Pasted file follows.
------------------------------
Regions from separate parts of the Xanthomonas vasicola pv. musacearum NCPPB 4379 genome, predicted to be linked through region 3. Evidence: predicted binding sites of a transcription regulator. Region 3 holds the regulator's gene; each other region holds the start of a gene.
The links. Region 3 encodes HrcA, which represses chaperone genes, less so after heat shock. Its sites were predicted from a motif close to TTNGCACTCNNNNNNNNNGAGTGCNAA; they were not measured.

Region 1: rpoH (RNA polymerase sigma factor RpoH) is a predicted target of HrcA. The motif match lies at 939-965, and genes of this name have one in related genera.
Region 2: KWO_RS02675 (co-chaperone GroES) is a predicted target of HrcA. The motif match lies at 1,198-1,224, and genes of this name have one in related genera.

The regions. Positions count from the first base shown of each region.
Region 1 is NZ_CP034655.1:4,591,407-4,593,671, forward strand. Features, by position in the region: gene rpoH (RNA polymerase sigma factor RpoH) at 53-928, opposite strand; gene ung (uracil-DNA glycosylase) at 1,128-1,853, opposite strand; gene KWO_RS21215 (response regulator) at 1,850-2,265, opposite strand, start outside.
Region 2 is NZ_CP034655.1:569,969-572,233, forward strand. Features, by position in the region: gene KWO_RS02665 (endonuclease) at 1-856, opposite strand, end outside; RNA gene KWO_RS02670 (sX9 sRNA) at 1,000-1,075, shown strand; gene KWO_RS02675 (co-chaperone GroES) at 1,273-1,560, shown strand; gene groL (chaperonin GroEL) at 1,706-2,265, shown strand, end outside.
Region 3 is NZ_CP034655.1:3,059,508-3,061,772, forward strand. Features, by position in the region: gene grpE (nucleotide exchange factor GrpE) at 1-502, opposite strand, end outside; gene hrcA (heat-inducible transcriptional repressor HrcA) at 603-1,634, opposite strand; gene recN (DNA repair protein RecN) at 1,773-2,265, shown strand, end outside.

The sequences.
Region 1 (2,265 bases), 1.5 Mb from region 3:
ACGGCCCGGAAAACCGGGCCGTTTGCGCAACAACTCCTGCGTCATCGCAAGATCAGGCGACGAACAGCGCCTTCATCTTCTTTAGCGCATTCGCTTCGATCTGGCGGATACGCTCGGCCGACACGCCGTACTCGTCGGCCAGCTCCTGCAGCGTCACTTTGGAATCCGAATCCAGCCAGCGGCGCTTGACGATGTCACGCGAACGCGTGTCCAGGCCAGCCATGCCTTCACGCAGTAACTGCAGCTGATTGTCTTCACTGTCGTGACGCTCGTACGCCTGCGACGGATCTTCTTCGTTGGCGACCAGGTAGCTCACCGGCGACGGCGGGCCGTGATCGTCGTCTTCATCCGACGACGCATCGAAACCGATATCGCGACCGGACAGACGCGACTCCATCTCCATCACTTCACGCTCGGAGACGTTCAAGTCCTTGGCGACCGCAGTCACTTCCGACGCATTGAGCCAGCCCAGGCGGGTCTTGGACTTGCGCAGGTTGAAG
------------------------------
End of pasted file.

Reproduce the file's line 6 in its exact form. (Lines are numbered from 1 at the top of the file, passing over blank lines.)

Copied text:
Region 1 is NZ_CP034655.1:4,591,407-4,593,671, forward strand. Features, by position in the region: gene rpoH (RNA polymerase sigma factor RpoH) at 53-928, opposite strand; gene ung (uracil-DNA glycosylase) at 1,128-1,853, opposite strand; gene KWO_RS21215 (response regulator) at 1,850-2,265, opposite strand, start outside.